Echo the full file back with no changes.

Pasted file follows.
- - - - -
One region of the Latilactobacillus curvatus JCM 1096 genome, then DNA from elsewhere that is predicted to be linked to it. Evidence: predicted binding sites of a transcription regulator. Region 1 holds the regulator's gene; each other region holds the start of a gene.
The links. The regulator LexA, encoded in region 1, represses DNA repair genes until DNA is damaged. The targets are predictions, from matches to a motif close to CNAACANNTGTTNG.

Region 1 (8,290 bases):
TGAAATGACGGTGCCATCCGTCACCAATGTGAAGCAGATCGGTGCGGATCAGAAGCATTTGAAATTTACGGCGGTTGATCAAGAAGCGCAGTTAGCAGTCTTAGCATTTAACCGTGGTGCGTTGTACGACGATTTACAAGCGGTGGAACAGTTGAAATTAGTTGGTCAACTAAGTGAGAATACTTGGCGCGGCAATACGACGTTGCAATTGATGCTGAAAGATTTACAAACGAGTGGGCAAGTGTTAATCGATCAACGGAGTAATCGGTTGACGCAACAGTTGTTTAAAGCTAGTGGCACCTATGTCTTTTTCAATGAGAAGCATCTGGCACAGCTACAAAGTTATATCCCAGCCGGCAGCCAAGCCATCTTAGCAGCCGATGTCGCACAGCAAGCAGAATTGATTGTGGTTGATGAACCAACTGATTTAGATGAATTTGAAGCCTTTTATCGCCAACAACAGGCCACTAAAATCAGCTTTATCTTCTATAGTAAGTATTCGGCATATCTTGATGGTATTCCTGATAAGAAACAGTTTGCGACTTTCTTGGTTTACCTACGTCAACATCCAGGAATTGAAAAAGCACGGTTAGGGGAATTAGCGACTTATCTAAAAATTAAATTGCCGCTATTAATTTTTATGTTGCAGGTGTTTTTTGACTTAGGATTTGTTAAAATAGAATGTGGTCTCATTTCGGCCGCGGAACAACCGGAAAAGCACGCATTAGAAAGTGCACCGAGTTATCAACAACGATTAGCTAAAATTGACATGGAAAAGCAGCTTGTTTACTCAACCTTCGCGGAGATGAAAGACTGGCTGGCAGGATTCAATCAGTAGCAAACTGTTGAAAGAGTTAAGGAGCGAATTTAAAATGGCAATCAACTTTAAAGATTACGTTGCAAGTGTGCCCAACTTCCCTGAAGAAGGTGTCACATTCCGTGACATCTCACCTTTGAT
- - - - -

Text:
One region of the Latilactobacillus curvatus JCM 1096 genome, then DNA from elsewhere that is predicted to be linked to it. Evidence: predicted binding sites of a transcription regulator. Region 1 holds the regulator's gene; each other region holds the start of a gene.
The links. The regulator LexA, encoded in region 1, represses DNA repair genes until DNA is damaged. The targets are predictions, from matches to a motif close to CNAACANNTGTTNG.

Region 1 (8,290 bases):
TGAAATGACGGTGCCATCCGTCACCAATGTGAAGCAGATCGGTGCGGATCAGAAGCATTTGAAATTTACGGCGGTTGATCAAGAAGCGCAGTTAGCAGTCTTAGCATTTAACCGTGGTGCGTTGTACGACGATTTACAAGCGGTGGAACAGTTGAAATTAGTTGGTCAACTAAGTGAGAATACTTGGCGCGGCAATACGACGTTGCAATTGATGCTGAAAGATTTACAAACGAGTGGGCAAGTGTTAATCGATCAACGGAGTAATCGGTTGACGCAACAGTTGTTTAAAGCTAGTGGCACCTATGTCTTTTTCAATGAGAAGCATCTGGCACAGCTACAAAGTTATATCCCAGCCGGCAGCCAAGCCATCTTAGCAGCCGATGTCGCACAGCAAGCAGAATTGATTGTGGTTGATGAACCAACTGATTTAGATGAATTTGAAGCCTTTTATCGCCAACAACAGGCCACTAAAATCAGCTTTATCTTCTATAGTAAGTATTCGGCATATCTTGATGGTATTCCTGATAAGAAACAGTTTGCGACTTTCTTGGTTTACCTACGTCAACATCCAGGAATTGAAAAAGCACGGTTAGGGGAATTAGCGACTTATCTAAAAATTAAATTGCCGCTATTAATTTTTATGTTGCAGGTGTTTTTTGACTTAGGATTTGTTAAAATAGAATGTGGTCTCATTTCGGCCGCGGAACAACCGGAAAAGCACGCATTAGAAAGTGCACCGAGTTATCAACAACGATTAGCTAAAATTGACATGGAAAAGCAGCTTGTTTACTCAACCTTCGCGGAGATGAAAGACTGGCTGGCAGGATTCAATCAGTAGCAAACTGTTGAAAGAGTTAAGGAGCGAATTTAAAATGGCAATCAACTTTAAAGATTACGTTGCAAGTGTGCCCAACTTCCCTGAAGAAGGTGTCACATTCCGTGACATCTCACCTTTGAT